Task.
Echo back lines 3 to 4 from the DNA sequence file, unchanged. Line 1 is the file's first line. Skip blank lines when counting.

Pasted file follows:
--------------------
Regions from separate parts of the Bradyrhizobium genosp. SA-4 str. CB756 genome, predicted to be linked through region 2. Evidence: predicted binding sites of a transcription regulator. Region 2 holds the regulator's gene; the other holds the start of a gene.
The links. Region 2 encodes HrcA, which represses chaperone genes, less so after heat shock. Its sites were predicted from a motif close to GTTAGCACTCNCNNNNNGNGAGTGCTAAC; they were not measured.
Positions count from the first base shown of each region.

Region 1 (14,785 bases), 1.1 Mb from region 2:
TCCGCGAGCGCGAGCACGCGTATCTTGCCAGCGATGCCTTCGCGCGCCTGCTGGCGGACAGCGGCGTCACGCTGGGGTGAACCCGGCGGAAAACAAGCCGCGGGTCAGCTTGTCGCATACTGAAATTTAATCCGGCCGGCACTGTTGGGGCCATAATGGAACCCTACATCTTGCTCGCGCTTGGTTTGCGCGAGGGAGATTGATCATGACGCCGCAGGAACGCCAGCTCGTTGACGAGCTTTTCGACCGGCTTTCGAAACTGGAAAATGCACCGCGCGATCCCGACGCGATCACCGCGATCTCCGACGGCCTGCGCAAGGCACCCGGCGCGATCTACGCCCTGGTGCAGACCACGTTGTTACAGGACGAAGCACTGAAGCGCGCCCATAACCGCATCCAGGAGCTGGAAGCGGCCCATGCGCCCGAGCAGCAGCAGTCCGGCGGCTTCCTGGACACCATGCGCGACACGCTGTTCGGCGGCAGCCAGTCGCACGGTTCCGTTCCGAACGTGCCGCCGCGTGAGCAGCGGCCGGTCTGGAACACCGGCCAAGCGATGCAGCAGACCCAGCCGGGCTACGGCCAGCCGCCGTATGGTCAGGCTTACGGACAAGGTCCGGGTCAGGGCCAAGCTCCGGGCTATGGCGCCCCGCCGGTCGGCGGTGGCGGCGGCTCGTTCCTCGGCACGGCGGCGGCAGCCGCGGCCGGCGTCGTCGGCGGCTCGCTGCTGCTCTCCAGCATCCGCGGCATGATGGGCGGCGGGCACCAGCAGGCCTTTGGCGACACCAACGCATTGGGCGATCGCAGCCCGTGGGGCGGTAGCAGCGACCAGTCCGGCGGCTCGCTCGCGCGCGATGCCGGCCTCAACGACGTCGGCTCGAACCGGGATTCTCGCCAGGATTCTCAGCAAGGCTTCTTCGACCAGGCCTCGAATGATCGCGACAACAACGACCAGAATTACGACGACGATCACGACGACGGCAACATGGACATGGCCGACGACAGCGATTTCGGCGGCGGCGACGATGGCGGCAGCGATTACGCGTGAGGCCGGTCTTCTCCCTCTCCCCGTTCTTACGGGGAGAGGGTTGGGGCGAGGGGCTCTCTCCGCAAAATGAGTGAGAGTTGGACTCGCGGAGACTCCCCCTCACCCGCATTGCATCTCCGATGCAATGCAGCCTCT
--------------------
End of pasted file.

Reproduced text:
Positions count from the first base shown of each region.

Region 1 (14,785 bases), 1.1 Mb from region 2: